The value of content and the value of courage


As a member of the Dow Jones leadership team responsible for creating and satisfying customer demand for quality news and information across our different franchises, including The Wall Street Journal, I think a lot about the value of content. Those of us involved in the marketing of news media can agree that this is a daunting task — but something we eagerly tackle each day.

What is the underpinning of success in this enterprise? One answer is … courage.

This realization came to me during a Saturday morning conversation with my 11-year-old daughter about the speech she will deliver standing at the Bimah in front of our Temple congregation at her Bat Mitzvah. The purpose of the speech is to describe the personal relevance she finds in her reading from a section of the Torah. My daughter's Torah portion is from the book of Numbers, the story of the Jews coming out of Egypt and heading into Israel. The connection she would make between herself and an overwhelmed, exhausted band of ex-slaves, if any at all, intrigued me.

The connection she made was that she, and they, didn't like change. She, and they, were not fearless in the face of change. She, and they — and I suggest, we — need to be more courageous as we face a world of unpredictability and flux.

Below is my check list of how to be more courageous, and successful, as we seek to correctly value quality content — particularly in the eyes of our readers:

  • Have confidence in the fact that readers do ascribe value to the content they seek. The more our marketing sets that content apart, establishes it as unique and not a commodity, the more it increases readers' willingness to pay for access — print or digital.
  • Spend less time worrying about cannibalization and more time thinking about the inter-play of platforms throughout a reader's day. There won't likely be a single digital platform that makes up for print “in its heyday.” If managed properly, though, readers will purchase content across a portfolio of platforms that may more than compensate.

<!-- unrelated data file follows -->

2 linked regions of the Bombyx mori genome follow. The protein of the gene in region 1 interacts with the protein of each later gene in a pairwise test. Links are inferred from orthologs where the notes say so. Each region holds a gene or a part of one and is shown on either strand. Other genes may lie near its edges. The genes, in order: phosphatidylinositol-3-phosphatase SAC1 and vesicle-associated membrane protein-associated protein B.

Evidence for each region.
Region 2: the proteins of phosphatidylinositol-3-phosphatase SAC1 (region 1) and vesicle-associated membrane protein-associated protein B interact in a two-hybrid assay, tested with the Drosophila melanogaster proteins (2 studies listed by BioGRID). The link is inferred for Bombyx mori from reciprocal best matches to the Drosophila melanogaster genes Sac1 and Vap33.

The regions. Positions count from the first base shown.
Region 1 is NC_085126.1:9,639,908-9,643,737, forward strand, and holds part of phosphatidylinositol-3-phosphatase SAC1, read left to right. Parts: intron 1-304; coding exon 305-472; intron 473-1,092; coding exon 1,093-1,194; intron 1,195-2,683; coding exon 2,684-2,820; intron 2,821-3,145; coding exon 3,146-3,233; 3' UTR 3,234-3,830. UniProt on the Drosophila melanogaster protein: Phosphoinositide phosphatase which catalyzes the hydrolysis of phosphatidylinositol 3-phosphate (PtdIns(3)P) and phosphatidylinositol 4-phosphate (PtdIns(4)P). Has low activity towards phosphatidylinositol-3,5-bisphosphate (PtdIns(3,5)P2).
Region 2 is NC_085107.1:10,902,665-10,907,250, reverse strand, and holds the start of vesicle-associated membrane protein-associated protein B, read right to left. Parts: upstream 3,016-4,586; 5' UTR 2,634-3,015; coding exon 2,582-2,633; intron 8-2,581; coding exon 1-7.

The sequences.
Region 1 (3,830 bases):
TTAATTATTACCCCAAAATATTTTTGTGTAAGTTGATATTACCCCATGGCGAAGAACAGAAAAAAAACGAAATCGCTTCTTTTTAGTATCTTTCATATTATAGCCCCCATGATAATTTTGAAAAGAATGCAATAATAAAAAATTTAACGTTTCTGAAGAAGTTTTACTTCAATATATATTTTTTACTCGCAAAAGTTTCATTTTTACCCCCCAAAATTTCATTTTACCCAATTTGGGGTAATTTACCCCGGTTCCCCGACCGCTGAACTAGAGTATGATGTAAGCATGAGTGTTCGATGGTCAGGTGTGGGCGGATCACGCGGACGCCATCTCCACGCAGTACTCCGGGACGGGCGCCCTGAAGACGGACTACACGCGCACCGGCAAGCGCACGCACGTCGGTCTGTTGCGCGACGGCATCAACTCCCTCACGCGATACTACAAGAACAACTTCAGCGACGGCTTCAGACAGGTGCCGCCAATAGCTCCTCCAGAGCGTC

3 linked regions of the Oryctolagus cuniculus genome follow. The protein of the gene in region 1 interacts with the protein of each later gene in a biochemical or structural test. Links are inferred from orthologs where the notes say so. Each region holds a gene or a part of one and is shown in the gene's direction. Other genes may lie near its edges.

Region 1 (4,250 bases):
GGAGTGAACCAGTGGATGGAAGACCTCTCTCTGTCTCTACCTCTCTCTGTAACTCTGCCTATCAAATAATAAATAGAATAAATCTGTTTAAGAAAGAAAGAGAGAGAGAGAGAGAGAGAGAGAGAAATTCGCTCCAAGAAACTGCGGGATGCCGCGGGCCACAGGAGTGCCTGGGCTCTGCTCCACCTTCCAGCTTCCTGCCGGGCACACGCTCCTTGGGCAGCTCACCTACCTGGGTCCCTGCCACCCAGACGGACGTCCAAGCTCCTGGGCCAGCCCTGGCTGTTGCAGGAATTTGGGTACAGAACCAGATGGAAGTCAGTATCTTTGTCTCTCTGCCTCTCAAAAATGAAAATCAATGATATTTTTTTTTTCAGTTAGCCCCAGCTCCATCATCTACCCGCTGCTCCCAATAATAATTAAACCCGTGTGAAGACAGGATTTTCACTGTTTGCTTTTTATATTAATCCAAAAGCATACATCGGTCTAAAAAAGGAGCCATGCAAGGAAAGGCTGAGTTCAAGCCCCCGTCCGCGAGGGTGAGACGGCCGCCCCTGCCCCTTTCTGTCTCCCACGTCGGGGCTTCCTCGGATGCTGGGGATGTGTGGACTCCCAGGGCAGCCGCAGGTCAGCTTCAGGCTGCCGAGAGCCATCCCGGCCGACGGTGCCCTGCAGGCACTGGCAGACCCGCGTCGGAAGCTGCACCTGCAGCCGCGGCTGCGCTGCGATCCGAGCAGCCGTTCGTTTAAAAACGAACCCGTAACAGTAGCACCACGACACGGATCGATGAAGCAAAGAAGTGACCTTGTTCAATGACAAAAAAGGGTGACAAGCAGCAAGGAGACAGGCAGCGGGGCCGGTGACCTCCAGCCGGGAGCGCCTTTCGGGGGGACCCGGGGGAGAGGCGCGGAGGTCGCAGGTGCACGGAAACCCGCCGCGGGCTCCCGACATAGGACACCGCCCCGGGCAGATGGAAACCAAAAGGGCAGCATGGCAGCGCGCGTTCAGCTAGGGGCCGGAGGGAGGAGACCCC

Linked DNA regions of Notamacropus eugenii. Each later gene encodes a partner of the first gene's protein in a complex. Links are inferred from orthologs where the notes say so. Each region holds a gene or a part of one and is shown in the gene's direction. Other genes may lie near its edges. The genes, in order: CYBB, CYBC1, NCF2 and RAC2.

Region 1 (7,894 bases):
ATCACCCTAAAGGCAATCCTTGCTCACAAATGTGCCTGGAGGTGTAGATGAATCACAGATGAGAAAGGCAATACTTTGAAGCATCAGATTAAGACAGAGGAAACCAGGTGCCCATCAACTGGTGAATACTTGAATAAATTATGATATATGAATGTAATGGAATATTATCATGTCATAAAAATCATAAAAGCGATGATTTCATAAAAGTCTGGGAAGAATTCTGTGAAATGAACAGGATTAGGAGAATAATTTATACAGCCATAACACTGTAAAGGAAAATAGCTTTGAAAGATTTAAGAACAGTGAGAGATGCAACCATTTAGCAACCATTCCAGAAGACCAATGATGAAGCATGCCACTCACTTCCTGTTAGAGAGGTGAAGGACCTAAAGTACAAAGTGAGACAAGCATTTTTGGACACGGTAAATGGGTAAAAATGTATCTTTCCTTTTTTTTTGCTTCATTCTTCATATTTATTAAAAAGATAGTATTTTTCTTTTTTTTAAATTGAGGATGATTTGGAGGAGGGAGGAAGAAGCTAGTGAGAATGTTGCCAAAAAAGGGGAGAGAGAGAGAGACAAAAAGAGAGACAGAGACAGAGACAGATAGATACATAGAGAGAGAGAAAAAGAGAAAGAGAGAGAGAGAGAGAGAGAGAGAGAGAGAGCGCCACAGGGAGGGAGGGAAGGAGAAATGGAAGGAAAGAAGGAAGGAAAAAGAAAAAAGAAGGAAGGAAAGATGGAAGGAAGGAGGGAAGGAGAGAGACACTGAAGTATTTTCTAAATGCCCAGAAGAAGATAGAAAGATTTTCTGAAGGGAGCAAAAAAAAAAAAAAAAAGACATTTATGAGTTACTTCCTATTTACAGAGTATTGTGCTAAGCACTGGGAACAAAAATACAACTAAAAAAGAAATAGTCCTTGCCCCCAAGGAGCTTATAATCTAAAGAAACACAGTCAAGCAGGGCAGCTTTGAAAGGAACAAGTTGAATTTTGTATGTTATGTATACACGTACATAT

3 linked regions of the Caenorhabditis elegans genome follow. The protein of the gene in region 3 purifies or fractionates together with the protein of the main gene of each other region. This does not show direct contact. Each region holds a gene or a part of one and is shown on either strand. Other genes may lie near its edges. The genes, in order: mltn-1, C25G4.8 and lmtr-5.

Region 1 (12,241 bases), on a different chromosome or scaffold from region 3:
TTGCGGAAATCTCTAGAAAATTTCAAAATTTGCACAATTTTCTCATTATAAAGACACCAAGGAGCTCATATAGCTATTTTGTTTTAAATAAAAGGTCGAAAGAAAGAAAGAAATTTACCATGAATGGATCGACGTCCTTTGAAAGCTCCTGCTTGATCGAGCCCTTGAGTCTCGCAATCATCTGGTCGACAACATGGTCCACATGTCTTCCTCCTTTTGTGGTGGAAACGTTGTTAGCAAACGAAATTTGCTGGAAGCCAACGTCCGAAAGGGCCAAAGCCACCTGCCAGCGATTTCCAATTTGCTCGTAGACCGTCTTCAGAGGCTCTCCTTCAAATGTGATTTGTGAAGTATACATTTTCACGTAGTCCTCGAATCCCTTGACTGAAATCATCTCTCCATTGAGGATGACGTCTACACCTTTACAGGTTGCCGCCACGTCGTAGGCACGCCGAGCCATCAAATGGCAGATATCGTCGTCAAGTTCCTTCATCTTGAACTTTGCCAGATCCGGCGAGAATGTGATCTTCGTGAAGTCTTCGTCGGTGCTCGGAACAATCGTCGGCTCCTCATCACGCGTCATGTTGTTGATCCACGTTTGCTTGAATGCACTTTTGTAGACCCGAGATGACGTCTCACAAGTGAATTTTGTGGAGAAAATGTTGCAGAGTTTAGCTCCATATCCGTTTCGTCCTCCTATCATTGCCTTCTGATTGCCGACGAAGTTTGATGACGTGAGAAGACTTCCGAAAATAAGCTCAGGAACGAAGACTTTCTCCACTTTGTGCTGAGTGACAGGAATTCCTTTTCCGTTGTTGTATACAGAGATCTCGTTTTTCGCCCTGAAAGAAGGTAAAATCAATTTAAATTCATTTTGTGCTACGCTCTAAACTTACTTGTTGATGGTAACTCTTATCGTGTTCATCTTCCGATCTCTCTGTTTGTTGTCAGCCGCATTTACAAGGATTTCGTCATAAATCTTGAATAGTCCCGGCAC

• Move with speed and thoughtful action in leading the competition, and your organization, with in-market price and product bundle testing. Spend less time anticipating market reaction and more time testing and evaluating performance. Make decisions based on data, not fear.
  • Demand technological support and be confident in its return with gated investments based on results. Build for flexibility so that the subscriber revenue and commerce model can adjust with the market.
  • Leverage digital assets already in place to harvest subscriber revenue. Use free traffic as highly qualified leads — typically your best cost-per-order. Review all digital content and identify ways to better monetize through subscriber growth.
  • Find the balance and respect within your organization between the Wild West of the digital world and the disciplined direct marketing of the print world. When you integrate the best of both approaches, people within your organization will be able to move more confidently, more quickly, with greater rigor and better results.

Change and courage aren't new challenges for any of us, personally or professionally. Many times it's not the elimination of those demons that unveils opportunities, but it's the ability to outsmart them with tools, techniques and tricks for managing the risk.

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